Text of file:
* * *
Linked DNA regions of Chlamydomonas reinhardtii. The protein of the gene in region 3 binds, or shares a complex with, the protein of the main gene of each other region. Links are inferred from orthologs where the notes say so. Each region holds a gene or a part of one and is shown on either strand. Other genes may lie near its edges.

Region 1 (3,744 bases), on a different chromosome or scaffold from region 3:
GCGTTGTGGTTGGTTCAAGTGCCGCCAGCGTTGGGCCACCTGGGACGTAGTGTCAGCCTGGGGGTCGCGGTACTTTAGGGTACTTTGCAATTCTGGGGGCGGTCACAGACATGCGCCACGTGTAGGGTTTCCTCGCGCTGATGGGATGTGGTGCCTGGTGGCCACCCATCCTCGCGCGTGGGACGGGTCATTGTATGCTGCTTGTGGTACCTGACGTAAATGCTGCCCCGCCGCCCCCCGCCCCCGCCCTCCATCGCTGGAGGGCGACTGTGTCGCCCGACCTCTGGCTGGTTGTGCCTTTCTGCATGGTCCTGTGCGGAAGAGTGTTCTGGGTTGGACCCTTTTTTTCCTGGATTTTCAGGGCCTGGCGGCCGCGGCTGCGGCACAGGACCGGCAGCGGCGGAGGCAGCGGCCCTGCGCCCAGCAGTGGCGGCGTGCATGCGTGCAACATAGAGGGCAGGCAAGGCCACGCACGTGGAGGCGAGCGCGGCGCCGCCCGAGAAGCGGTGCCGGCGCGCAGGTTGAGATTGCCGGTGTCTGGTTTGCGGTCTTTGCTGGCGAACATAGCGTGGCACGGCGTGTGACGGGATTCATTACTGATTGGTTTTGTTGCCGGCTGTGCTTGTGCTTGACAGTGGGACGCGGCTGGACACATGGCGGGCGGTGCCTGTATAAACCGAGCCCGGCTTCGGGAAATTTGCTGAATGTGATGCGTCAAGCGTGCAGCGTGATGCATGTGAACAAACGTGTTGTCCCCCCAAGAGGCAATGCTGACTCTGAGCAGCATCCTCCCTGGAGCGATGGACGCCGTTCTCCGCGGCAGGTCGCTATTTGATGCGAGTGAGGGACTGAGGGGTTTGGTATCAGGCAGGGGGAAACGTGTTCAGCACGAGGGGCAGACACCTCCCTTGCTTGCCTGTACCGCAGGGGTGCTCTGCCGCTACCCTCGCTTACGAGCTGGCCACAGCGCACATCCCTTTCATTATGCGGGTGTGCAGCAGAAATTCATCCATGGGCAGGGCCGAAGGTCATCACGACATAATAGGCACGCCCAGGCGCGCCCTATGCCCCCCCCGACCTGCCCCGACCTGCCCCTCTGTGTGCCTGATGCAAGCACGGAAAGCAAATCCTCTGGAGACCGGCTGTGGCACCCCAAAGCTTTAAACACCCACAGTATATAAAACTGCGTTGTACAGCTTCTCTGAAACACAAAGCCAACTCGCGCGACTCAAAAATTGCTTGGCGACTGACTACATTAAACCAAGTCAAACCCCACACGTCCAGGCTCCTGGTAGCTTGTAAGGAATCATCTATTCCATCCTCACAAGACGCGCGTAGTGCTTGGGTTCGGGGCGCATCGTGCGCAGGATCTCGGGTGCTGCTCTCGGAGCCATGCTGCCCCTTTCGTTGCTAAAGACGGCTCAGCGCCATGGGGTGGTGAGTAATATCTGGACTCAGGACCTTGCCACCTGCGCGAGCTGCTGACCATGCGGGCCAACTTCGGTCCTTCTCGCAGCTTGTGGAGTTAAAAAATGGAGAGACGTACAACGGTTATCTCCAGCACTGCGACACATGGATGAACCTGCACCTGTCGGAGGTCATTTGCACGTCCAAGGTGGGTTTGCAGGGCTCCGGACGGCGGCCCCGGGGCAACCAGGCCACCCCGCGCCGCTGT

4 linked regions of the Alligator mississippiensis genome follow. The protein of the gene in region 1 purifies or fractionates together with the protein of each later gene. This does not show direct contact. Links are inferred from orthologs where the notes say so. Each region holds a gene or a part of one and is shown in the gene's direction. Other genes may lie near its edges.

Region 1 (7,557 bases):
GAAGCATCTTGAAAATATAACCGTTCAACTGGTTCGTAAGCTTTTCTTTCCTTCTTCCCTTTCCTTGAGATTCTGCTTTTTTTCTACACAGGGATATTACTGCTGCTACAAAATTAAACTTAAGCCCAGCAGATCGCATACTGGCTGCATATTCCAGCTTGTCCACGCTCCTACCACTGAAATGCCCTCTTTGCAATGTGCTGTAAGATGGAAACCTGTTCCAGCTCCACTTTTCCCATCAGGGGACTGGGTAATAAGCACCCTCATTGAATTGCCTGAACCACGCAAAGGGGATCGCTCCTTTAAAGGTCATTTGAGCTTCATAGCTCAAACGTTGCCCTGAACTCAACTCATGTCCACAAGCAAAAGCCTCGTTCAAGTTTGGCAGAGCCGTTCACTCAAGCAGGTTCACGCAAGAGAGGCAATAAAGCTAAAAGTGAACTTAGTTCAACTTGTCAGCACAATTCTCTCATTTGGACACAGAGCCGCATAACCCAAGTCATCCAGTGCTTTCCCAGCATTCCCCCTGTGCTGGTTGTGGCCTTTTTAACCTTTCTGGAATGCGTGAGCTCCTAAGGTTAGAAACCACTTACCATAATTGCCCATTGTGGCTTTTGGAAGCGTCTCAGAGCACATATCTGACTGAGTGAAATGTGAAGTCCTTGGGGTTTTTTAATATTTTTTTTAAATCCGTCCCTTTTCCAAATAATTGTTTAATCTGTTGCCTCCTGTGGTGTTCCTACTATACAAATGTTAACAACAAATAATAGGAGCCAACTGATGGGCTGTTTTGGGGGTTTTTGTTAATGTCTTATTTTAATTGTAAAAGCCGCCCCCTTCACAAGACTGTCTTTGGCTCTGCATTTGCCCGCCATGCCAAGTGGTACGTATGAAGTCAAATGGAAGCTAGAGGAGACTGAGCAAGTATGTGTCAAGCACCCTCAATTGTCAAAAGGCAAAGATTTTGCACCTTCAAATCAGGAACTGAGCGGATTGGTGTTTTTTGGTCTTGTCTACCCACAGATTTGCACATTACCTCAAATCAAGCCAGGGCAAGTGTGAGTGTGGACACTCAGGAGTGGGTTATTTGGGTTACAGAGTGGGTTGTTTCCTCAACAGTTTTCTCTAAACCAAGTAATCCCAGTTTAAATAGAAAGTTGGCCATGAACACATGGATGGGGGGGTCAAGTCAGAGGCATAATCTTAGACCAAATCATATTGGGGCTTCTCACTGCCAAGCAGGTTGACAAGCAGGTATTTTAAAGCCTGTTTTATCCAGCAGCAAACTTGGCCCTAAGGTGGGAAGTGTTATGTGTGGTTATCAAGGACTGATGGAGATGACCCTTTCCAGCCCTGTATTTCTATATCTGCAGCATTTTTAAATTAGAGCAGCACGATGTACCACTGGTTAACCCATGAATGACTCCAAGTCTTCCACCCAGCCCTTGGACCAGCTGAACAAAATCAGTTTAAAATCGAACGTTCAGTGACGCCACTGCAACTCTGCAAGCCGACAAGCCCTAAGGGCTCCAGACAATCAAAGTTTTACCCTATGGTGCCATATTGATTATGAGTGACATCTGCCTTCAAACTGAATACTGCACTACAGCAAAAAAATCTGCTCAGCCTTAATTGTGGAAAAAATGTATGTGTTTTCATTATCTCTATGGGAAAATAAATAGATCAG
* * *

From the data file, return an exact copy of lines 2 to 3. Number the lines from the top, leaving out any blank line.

Region 1 (3,744 bases), on a different chromosome or scaffold from region 3:
GCGTTGTGGTTGGTTCAAGTGCCGCCAGCGTTGGGCCACCTGGGACGTAGTGTCAGCCTGGGGGTCGCGGTACTTTAGGGTACTTTGCAATTCTGGGGGCGGTCACAGACATGCGCCACGTGTAGGGTTTCCTCGCGCTGATGGGATGTGGTGCCTGGTGGCCACCCATCCTCGCGCGTGGGACGGGTCATTGTATGCTGCTTGTGGTACCTGACGTAAATGCTGCCCCGCCGCCCCCCGCCCCCGCCCTCCATCGCTGGAGGGCGACTGTGTCGCCCGACCTCTGGCTGGTTGTGCCTTTCTGCATGGTCCTGTGCGGAAGAGTGTTCTGGGTTGGACCCTTTTTTTCCTGGATTTTCAGGGCCTGGCGGCCGCGGCTGCGGCACAGGACCGGCAGCGGCGGAGGCAGCGGCCCTGCGCCCAGCAGTGGCGGCGTGCATGCGTGCAACATAGAGGGCAGGCAAGGCCACGCACGTGGAGGCGAGCGCGGCGCCGCCCGAGAAGCGGTGCCGGCGCGCAGGTTGAGATTGCCGGTGTCTGGTTTGCGGTCTTTGCTGGCGAACATAGCGTGGCACGGCGTGTGACGGGATTCATTACTGATTGGTTTTGTTGCCGGCTGTGCTTGTGCTTGACAGTGGGACGCGGCTGGACACATGGCGGGCGGTGCCTGTATAAACCGAGCCCGGCTTCGGGAAATTTGCTGAATGTGATGCGTCAAGCGTGCAGCGTGATGCATGTGAACAAACGTGTTGTCCCCCCAAGAGGCAATGCTGACTCTGAGCAGCATCCTCCCTGGAGCGATGGACGCCGTTCTCCGCGGCAGGTCGCTATTTGATGCGAGTGAGGGACTGAGGGGTTTGGTATCAGGCAGGGGGAAACGTGTTCAGCACGAGGGGCAGACACCTCCCTTGCTTGCCTGTACCGCAGGGGTGCTCTGCCGCTACCCTCGCTTACGAGCTGGCCACAGCGCACATCCCTTTCATTATGCGGGTGTGCAGCAGAAATTCATCCATGGGCAGGGCCGAAGGTCATCACGACATAATAGGCACGCCCAGGCGCGCCCTATGCCCCCCCCGACCTGCCCCGACCTGCCCCTCTGTGTGCCTGATGCAAGCACGGAAAGCAAATCCTCTGGAGACCGGCTGTGGCACCCCAAAGCTTTAAACACCCACAGTATATAAAACTGCGTTGTACAGCTTCTCTGAAACACAAAGCCAACTCGCGCGACTCAAAAATTGCTTGGCGACTGACTACATTAAACCAAGTCAAACCCCACACGTCCAGGCTCCTGGTAGCTTGTAAGGAATCATCTATTCCATCCTCACAAGACGCGCGTAGTGCTTGGGTTCGGGGCGCATCGTGCGCAGGATCTCGGGTGCTGCTCTCGGAGCCATGCTGCCCCTTTCGTTGCTAAAGACGGCTCAGCGCCATGGGGTGGTGAGTAATATCTGGACTCAGGACCTTGCCACCTGCGCGAGCTGCTGACCATGCGGGCCAACTTCGGTCCTTCTCGCAGCTTGTGGAGTTAAAAAATGGAGAGACGTACAACGGTTATCTCCAGCACTGCGACACATGGATGAACCTGCACCTGTCGGAGGTCATTTGCACGTCCAAGGTGGGTTTGCAGGGCTCCGGACGGCGGCCCCGGGGCAACCAGGCCACCCCGCGCCGCTGT